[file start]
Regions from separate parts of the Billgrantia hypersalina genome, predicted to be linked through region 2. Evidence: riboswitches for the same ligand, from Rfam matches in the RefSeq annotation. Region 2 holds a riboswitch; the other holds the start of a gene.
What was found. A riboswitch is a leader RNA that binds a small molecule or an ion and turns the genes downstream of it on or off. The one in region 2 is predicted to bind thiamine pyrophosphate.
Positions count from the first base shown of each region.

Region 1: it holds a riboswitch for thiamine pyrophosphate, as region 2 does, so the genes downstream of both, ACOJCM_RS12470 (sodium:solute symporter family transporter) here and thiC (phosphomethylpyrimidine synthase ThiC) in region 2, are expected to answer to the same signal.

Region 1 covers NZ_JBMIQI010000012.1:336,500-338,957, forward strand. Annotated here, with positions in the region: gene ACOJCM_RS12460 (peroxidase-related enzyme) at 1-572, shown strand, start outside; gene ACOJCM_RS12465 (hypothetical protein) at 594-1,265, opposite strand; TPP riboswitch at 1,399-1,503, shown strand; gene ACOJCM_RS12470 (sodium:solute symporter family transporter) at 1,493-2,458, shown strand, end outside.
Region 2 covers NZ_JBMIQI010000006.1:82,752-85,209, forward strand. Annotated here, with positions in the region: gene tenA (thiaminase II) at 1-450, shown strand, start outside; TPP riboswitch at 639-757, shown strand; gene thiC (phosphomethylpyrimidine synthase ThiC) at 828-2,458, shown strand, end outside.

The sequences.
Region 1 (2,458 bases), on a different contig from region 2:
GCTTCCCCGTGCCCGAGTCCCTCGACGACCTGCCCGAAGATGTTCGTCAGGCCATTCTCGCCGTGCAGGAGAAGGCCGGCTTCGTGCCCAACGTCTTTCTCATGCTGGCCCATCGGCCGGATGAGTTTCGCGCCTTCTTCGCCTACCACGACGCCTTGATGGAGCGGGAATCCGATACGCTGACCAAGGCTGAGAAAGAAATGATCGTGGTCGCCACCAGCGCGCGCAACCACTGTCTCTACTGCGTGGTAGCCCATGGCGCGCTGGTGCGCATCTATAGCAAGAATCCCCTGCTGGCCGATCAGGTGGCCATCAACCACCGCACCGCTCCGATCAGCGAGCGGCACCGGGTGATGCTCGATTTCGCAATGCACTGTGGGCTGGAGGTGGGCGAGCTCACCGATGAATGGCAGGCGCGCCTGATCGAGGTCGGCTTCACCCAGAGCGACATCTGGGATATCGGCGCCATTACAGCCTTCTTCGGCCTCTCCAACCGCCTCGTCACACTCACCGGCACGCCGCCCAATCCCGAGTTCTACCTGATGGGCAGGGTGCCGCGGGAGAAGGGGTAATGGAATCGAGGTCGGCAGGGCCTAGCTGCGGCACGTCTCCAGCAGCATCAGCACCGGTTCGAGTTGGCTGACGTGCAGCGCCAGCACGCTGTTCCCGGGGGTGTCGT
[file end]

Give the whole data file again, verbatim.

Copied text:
Regions from separate parts of the Billgrantia hypersalina genome, predicted to be linked through region 2. Evidence: riboswitches for the same ligand, from Rfam matches in the RefSeq annotation. Region 2 holds a riboswitch; the other holds the start of a gene.
What was found. A riboswitch is a leader RNA that binds a small molecule or an ion and turns the genes downstream of it on or off. The one in region 2 is predicted to bind thiamine pyrophosphate.
Positions count from the first base shown of each region.

Region 1: it holds a riboswitch for thiamine pyrophosphate, as region 2 does, so the genes downstream of both, ACOJCM_RS12470 (sodium:solute symporter family transporter) here and thiC (phosphomethylpyrimidine synthase ThiC) in region 2, are expected to answer to the same signal.

Region 1 covers NZ_JBMIQI010000012.1:336,500-338,957, forward strand. Annotated here, with positions in the region: gene ACOJCM_RS12460 (peroxidase-related enzyme) at 1-572, shown strand, start outside; gene ACOJCM_RS12465 (hypothetical protein) at 594-1,265, opposite strand; TPP riboswitch at 1,399-1,503, shown strand; gene ACOJCM_RS12470 (sodium:solute symporter family transporter) at 1,493-2,458, shown strand, end outside.
Region 2 covers NZ_JBMIQI010000006.1:82,752-85,209, forward strand. Annotated here, with positions in the region: gene tenA (thiaminase II) at 1-450, shown strand, start outside; TPP riboswitch at 639-757, shown strand; gene thiC (phosphomethylpyrimidine synthase ThiC) at 828-2,458, shown strand, end outside.

The sequences.
Region 1 (2,458 bases), on a different contig from region 2:
GCTTCCCCGTGCCCGAGTCCCTCGACGACCTGCCCGAAGATGTTCGTCAGGCCATTCTCGCCGTGCAGGAGAAGGCCGGCTTCGTGCCCAACGTCTTTCTCATGCTGGCCCATCGGCCGGATGAGTTTCGCGCCTTCTTCGCCTACCACGACGCCTTGATGGAGCGGGAATCCGATACGCTGACCAAGGCTGAGAAAGAAATGATCGTGGTCGCCACCAGCGCGCGCAACCACTGTCTCTACTGCGTGGTAGCCCATGGCGCGCTGGTGCGCATCTATAGCAAGAATCCCCTGCTGGCCGATCAGGTGGCCATCAACCACCGCACCGCTCCGATCAGCGAGCGGCACCGGGTGATGCTCGATTTCGCAATGCACTGTGGGCTGGAGGTGGGCGAGCTCACCGATGAATGGCAGGCGCGCCTGATCGAGGTCGGCTTCACCCAGAGCGACATCTGGGATATCGGCGCCATTACAGCCTTCTTCGGCCTCTCCAACCGCCTCGTCACACTCACCGGCACGCCGCCCAATCCCGAGTTCTACCTGATGGGCAGGGTGCCGCGGGAGAAGGGGTAATGGAATCGAGGTCGGCAGGGCCTAGCTGCGGCACGTCTCCAGCAGCATCAGCACCGGTTCGAGTTGGCTGACGTGCAGCGCCAGCACGCTGTTCCCGGGGGTGTCGT